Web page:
You can contact institutes specialized in carrying out marketing studies (the biggest in England are Ipsos, Médiamétrie and BVA), but obviously, the costs will be high (on average 600 € per questionnaire for a qualitative study, 5000 € for a quantitative study by Internet, € 10,000 for a quantitative study by telephone). I would come back later on the difference between the qualitative and the quantitative.
Alternatively, you can also contact the junior business at a business school. These are student associations that sell business services to companies at below-market prices because these services are provided by students. A junior company will charge you between 1,500 and 3,000 €, but with a lower level of achievement than that of a real research firm. It will also be important to clearly define your specifications to ensure that the results meet your expectations.
You can also ask a specialized freelance consultant and subcontract the study to him. The advantage is to benefit from its specialized expertise and to have a well-targeted result, but the cost is not negligible. Depending on the negotiation, he may invoice you for his service around 800 to 1,500 € per day.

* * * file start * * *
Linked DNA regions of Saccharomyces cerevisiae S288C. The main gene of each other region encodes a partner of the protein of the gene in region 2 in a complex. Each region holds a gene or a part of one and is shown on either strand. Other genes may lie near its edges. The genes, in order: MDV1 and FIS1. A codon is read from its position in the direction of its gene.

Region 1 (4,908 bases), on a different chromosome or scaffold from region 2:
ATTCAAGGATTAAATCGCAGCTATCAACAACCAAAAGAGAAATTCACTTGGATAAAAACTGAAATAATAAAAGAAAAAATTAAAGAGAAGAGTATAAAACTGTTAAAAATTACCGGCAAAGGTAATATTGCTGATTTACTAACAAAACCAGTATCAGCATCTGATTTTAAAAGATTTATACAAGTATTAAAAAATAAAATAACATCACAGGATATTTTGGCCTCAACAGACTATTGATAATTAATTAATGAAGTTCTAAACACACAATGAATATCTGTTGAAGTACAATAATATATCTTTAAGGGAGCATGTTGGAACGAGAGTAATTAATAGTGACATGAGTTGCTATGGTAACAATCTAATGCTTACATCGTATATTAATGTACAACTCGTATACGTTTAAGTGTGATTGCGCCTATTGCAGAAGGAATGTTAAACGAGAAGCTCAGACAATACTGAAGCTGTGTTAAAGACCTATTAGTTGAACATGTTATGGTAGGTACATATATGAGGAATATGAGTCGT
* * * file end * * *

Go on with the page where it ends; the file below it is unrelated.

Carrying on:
Do your own study
It’s probably the cheapest solution for an entrepreneur. However, it is also the one that will require the most time and work. In the rest of the article, we will assume that you have chosen to carry out your own market research.
Optimize your market research
Your market research should allow you to recover key information for your project. Here is a non-exhaustive list of points that you should explore during your study.
Information to recover
- The size of the market, in volume and in value;
- Market developments (stagnation, growth, etc.);
- Market segmentation according to different categories of customers;
- The geographic area where your target is located;
- Your potential catchment area;
- Price trends on the market;
- Possible substitution products;
- Customer decision criteria;
- A summary of supply and demand;